Tony Bennett and Lady Gaga – ‘Love For Sale’ review: oldies covers with a playful wink
The veteran crooner and art-pop legend team up again, this time to pay tribute to Cole Porter’s big band classics, adding a touch of spice
At first glance, Tony Bennett and Lady Gaga seem like polar opposites. Immaculately dressed in a procession of smart suits, Bennett is as classic as it gets; the 95-year-old bringing timeless big band tunes to life with his effortlessly smooth pipes since the late 1940s. Lady Gaga, meanwhile, has long been a master of exploring the many facets of boundary-pushing pop, drawing on everything from Eurotrash (second album ’Born This Way) and country-tinged soft-rock (2016’s ‘Joanne’) to the futuristic cyberpunk of her most recent studio album 2020’s ‘Chromatica’.
Despite their obvious differences, the two originally clicked a decade ago, when Bennett watched Lady Gaga performing Nat King Cole’s ‘Orange Colored Sky’ at a charity do. After recording a cover of ‘The Lady Is The Tramp’ for Bennett’s album ‘Duets II’ they joined forces for the collaborative ‘Cheek to Cheek’ in 2014. It could’ve easily been a schmaltz-fest in lesser hands, but the pairing seemed to invigorate both artists instead, tapping into the jazz clubs Gaga sang in as a teenager in New York, and re-contextualising Bennett’s crooning cool for a new generation.
Seven years later, the unlikely pals have teamed up a second time for ‘Love For Sale’. A celebration of Cole Porter’s parping Broadway tunes, the album is also something of a swan song for Bennett, who recently announced that he’s retiring.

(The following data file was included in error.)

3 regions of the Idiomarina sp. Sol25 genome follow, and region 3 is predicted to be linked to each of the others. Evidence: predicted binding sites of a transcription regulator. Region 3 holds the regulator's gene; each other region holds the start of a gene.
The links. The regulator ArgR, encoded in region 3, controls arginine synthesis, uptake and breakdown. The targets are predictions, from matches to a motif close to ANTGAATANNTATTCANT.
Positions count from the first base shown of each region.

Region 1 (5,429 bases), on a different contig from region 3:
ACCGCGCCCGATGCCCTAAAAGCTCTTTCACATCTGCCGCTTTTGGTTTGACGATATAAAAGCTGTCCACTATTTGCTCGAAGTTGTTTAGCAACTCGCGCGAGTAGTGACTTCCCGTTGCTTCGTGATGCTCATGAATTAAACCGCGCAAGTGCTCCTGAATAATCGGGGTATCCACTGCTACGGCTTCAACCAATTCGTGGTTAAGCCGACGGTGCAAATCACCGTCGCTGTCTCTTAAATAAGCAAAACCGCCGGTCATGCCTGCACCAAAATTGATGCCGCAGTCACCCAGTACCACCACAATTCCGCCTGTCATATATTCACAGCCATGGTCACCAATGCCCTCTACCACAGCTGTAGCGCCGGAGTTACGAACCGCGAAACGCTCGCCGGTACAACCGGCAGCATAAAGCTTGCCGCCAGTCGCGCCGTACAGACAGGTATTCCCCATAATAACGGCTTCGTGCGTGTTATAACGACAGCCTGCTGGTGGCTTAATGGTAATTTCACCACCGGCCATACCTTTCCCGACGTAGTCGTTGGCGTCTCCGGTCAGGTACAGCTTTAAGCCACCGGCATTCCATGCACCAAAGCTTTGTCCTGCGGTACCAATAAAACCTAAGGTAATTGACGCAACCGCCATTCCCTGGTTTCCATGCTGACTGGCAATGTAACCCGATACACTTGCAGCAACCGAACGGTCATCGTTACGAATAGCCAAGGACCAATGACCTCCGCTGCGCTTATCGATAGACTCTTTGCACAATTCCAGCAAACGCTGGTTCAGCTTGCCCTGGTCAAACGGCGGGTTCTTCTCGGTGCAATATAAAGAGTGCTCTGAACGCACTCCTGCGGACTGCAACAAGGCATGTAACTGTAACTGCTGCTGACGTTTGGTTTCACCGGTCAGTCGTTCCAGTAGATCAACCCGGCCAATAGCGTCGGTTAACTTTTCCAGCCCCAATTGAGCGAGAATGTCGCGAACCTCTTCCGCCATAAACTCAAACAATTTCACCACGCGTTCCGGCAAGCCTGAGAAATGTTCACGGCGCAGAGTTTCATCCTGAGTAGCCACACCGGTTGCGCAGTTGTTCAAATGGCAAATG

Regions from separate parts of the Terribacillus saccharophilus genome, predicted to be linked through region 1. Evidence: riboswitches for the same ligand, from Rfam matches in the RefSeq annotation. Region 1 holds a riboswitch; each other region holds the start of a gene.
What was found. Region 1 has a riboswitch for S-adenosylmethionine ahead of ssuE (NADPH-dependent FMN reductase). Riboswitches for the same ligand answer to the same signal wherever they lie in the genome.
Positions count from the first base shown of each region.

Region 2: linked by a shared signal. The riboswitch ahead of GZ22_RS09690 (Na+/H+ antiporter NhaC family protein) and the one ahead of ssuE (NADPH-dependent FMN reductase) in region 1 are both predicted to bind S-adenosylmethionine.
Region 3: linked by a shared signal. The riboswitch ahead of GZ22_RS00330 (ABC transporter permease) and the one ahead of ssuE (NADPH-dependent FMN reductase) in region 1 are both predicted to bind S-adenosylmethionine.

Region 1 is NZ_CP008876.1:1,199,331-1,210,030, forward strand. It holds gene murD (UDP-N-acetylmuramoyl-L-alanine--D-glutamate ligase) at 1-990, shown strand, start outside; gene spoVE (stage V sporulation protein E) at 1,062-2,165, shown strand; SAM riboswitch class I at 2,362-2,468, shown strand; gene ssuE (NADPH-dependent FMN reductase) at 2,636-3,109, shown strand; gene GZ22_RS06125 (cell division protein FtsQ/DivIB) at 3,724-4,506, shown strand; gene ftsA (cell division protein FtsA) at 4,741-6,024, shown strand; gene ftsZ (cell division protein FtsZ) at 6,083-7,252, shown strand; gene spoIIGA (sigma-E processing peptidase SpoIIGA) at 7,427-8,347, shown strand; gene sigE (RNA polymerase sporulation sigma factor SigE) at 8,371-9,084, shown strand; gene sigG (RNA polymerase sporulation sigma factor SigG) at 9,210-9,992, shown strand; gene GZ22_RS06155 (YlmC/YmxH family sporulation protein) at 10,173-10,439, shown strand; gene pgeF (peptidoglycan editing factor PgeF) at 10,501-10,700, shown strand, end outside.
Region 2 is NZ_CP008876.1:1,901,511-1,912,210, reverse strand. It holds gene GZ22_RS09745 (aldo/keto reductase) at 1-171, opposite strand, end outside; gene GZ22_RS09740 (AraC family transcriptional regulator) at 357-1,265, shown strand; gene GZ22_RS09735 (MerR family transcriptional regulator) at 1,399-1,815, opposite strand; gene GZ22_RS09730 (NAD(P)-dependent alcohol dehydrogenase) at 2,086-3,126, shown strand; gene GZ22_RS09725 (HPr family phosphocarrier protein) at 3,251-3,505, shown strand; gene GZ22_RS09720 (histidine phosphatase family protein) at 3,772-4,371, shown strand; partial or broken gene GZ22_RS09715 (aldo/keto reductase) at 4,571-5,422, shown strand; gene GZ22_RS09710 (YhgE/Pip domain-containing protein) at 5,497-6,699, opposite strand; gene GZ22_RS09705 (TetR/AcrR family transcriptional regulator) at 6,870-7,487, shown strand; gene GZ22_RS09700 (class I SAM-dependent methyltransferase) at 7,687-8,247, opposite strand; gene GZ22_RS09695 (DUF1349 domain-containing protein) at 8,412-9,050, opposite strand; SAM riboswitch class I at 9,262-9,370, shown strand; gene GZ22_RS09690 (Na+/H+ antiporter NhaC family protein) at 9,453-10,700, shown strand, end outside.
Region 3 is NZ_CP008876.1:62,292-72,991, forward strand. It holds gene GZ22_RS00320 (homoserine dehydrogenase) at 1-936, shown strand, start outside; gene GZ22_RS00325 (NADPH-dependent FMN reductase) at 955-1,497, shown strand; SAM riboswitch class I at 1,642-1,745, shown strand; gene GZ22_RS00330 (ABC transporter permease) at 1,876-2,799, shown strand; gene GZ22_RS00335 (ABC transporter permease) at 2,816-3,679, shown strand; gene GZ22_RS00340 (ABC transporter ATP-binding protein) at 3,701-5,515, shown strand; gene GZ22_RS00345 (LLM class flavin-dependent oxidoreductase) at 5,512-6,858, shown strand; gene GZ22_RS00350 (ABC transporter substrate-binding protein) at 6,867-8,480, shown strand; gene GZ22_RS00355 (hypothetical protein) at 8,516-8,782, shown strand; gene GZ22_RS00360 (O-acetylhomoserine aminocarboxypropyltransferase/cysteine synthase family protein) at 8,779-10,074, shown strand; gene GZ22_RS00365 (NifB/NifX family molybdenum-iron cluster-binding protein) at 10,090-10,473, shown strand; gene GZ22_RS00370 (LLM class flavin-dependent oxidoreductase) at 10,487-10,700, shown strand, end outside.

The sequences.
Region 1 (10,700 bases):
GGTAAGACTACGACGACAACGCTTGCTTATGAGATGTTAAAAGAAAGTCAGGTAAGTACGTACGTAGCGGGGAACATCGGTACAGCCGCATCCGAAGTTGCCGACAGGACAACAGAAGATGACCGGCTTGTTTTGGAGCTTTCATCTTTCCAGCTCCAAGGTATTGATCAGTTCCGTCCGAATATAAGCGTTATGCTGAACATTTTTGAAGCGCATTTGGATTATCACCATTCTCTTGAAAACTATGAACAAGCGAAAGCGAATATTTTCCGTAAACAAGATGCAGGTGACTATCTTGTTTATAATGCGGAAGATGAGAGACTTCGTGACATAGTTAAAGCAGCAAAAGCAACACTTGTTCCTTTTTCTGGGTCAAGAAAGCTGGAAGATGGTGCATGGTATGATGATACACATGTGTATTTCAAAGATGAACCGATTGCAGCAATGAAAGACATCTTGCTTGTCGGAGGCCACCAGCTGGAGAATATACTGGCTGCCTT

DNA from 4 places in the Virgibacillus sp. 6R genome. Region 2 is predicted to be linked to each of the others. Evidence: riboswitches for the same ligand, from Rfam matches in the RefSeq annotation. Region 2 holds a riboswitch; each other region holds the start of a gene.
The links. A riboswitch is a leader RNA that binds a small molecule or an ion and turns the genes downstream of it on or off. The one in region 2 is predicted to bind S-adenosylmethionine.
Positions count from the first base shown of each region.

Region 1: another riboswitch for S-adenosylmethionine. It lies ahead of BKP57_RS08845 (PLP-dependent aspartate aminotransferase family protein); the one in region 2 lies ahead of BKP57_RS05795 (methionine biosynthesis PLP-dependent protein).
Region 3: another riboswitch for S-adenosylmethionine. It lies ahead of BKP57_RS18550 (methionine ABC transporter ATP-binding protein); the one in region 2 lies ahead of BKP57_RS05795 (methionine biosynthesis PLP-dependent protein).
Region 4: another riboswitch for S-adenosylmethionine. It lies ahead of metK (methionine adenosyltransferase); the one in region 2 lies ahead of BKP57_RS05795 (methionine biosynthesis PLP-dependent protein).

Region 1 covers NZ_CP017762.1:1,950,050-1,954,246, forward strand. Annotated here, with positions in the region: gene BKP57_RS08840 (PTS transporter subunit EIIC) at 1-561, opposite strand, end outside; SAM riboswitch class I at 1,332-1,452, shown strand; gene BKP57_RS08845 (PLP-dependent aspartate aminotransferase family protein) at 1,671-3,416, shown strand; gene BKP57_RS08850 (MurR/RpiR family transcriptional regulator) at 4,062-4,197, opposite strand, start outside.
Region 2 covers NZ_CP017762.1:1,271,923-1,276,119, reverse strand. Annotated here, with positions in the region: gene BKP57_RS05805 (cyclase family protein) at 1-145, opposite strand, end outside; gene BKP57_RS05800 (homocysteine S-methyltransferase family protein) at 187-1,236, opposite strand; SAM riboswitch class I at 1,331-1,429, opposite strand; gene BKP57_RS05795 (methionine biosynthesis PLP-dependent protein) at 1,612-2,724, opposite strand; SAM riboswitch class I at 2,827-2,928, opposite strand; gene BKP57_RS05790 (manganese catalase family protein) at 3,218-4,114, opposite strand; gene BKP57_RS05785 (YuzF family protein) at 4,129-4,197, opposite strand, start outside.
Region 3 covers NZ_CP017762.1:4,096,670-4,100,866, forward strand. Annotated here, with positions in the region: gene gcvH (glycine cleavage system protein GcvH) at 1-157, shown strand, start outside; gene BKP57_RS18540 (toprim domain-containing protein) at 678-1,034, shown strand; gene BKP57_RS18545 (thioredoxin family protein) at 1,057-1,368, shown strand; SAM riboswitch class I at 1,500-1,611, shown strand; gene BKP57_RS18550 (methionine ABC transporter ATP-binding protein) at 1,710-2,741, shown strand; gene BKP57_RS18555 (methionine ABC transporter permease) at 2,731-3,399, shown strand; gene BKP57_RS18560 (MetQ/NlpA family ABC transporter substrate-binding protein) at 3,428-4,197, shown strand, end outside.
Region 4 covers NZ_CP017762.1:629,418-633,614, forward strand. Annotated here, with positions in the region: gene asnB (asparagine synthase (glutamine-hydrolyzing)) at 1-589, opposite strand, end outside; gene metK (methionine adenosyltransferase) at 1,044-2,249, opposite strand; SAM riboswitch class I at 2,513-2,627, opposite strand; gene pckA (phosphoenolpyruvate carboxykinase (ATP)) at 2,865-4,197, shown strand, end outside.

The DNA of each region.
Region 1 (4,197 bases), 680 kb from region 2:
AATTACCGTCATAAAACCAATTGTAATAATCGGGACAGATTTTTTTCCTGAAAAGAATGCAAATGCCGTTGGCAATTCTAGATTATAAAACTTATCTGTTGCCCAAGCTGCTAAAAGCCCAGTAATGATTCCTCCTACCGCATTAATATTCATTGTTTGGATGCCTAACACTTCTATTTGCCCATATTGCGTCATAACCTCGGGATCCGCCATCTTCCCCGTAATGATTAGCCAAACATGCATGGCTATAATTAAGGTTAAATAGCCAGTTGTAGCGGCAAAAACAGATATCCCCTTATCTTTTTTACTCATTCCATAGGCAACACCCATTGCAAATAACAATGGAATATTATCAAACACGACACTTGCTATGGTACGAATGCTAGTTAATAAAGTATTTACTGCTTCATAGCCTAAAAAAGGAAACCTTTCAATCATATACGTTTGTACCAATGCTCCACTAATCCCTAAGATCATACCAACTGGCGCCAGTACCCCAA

Spanning some of Porter’s best-known classics, the tracklist also includes Frank Sinatra’s Porter-penned signature songs ‘I’ve Got You Under My Skin’ and ‘I Get a Kick Out of You’. At times, it all feels very jazz-hands; singing solo on ‘Let’s Do It’, Gaga goes full musical theatre, humming appreciatively as trumpeter Brian Newman lets rip with a solo. On ‘Love For Sale’, she channels the arm-swinging enthusiasm of a milkmaid dancing through an Oliver! show tune: “Who will buy?” she hollers. And though Bennett’s voice has become rougher and raspier with age, it lends the record a pleasing rawness.
‘Love For Sale’ is best when Bennett and Gaga playfully trade lines and sing in unison, with the veteran singer countering his collaborator’s belting vocal with artful restraint. In Gaga’s hands, certain lyrics take on a tongue in cheek contemporary meaning: “But baby, if I’m the bottom, you’re the top” she sings with a smirk on the album closer. These subtle touches liven up what might otherwise be a fairly wholesome covers record. Though they’re vastly different icons, from entirely different generations, it’s testament to their power that both artists find their own voices in such timeless classics.